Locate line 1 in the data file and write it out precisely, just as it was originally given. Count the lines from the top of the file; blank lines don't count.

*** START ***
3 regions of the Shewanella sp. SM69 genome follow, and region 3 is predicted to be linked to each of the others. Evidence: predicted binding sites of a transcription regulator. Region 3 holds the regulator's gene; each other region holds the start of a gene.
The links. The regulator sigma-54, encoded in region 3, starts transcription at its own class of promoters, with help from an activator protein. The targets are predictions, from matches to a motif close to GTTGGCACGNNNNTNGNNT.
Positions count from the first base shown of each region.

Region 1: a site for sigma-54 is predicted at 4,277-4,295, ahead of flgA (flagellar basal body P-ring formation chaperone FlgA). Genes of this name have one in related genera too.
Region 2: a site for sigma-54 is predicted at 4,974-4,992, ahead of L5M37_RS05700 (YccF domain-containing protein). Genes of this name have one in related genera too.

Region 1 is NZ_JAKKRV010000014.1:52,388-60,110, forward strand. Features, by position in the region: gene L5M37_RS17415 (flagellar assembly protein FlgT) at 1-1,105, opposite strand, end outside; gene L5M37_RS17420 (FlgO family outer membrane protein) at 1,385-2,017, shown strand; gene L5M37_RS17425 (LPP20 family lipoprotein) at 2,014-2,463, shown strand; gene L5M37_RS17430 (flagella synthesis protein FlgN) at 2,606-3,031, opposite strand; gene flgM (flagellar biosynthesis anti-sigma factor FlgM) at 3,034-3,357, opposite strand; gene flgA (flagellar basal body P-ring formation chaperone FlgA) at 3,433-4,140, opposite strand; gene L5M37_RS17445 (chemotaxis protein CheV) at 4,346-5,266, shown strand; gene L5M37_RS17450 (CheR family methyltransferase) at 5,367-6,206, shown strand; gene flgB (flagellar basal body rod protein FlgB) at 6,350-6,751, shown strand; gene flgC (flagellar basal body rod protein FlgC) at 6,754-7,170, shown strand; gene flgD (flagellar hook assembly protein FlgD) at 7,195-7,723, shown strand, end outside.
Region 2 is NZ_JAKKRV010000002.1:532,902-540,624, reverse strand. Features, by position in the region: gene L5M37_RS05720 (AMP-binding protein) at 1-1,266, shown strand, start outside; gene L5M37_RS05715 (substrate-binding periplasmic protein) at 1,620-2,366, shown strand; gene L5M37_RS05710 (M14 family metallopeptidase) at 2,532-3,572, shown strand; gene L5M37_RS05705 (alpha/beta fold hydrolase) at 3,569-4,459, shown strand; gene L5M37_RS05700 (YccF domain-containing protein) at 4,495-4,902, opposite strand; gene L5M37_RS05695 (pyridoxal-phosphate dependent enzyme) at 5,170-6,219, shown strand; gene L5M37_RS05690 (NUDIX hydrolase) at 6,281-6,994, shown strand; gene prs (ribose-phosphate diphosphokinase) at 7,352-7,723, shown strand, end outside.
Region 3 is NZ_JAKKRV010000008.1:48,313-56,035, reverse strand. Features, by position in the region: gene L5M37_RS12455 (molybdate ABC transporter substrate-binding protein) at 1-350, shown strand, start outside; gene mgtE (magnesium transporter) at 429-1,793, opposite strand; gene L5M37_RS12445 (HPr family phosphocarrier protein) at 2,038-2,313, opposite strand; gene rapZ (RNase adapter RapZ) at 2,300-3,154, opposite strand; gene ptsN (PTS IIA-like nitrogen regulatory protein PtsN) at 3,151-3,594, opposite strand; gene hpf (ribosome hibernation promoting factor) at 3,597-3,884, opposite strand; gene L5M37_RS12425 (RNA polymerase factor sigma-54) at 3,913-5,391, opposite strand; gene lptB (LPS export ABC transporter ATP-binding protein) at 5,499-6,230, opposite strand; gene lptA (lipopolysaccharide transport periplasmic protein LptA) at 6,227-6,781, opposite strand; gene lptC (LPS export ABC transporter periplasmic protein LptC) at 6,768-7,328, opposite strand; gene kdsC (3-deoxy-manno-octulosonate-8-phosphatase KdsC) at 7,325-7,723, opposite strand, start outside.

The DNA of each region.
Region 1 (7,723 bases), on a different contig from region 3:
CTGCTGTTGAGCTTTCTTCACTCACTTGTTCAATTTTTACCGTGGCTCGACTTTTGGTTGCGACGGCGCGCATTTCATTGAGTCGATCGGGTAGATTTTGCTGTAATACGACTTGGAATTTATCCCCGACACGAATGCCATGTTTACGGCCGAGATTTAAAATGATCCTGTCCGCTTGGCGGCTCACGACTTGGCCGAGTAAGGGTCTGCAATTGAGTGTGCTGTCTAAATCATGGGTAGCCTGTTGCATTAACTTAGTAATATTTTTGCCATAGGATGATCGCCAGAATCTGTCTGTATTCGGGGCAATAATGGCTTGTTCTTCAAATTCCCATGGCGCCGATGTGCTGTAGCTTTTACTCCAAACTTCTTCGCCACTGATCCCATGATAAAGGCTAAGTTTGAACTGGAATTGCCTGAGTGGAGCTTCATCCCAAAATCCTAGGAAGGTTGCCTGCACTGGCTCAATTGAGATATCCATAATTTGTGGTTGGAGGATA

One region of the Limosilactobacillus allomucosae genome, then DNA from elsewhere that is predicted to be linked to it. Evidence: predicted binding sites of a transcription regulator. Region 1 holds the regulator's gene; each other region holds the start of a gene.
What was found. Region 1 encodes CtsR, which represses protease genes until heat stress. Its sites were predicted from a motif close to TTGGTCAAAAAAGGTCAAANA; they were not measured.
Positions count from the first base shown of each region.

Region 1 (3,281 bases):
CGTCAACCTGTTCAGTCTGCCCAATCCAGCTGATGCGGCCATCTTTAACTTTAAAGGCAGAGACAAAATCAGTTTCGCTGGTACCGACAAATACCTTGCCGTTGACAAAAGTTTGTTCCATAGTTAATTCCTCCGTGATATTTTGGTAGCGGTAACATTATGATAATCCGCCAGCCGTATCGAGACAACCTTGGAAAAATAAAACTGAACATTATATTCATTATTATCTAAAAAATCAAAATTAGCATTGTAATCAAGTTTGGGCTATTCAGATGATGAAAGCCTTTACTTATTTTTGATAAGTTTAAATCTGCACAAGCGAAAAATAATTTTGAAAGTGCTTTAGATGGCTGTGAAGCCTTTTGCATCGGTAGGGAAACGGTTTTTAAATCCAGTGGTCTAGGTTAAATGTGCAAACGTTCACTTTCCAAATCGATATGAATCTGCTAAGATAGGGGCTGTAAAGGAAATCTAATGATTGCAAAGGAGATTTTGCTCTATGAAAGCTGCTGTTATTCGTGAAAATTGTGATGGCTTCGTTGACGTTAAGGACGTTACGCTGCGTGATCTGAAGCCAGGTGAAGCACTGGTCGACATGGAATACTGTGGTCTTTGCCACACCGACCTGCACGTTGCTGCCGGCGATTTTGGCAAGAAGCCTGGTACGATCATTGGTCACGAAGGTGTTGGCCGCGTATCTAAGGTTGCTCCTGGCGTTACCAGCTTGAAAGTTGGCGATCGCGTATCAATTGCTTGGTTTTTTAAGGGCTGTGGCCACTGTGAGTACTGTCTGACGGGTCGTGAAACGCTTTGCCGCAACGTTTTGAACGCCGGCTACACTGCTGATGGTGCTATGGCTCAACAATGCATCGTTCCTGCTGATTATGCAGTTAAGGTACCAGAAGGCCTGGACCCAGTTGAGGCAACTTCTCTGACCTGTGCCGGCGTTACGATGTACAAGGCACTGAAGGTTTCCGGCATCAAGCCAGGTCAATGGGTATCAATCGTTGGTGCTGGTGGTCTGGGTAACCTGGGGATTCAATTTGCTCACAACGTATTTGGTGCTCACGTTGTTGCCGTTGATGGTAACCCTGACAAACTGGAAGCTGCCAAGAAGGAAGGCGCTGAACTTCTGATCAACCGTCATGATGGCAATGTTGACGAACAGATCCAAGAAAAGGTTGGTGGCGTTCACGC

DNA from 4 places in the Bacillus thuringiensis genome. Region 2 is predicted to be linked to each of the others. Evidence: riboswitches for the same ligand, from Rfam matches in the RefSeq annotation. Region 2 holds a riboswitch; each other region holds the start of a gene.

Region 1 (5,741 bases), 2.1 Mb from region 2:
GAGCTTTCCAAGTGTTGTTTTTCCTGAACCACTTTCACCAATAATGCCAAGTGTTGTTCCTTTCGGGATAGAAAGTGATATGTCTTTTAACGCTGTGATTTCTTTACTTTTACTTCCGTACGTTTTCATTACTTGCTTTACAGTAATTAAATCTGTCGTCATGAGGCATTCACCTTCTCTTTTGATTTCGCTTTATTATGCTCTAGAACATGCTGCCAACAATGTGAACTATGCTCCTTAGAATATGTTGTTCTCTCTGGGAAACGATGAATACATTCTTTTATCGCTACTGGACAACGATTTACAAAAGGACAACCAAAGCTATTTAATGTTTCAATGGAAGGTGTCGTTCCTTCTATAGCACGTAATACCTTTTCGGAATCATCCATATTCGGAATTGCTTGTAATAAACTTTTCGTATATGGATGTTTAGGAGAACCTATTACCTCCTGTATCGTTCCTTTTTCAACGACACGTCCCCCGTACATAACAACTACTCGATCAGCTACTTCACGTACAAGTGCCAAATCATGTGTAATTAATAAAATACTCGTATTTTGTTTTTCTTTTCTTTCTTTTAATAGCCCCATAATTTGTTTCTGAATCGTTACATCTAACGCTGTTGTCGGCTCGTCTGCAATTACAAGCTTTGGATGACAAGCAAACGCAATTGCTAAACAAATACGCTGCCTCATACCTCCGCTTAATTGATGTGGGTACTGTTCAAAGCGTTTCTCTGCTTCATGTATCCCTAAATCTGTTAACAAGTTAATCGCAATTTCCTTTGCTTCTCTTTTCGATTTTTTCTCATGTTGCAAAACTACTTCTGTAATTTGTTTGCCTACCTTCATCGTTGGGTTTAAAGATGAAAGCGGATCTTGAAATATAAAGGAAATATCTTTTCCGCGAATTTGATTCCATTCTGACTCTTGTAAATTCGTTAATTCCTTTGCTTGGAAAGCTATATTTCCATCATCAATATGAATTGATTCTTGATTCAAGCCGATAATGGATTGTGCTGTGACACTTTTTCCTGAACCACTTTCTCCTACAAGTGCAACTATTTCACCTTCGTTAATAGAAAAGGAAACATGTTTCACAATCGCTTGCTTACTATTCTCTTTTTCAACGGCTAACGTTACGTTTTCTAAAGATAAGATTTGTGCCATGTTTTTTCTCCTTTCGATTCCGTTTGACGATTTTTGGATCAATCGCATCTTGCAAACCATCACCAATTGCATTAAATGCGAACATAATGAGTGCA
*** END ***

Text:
3 regions of the Shewanella sp. SM69 genome follow, and region 3 is predicted to be linked to each of the others. Evidence: predicted binding sites of a transcription regulator. Region 3 holds the regulator's gene; each other region holds the start of a gene.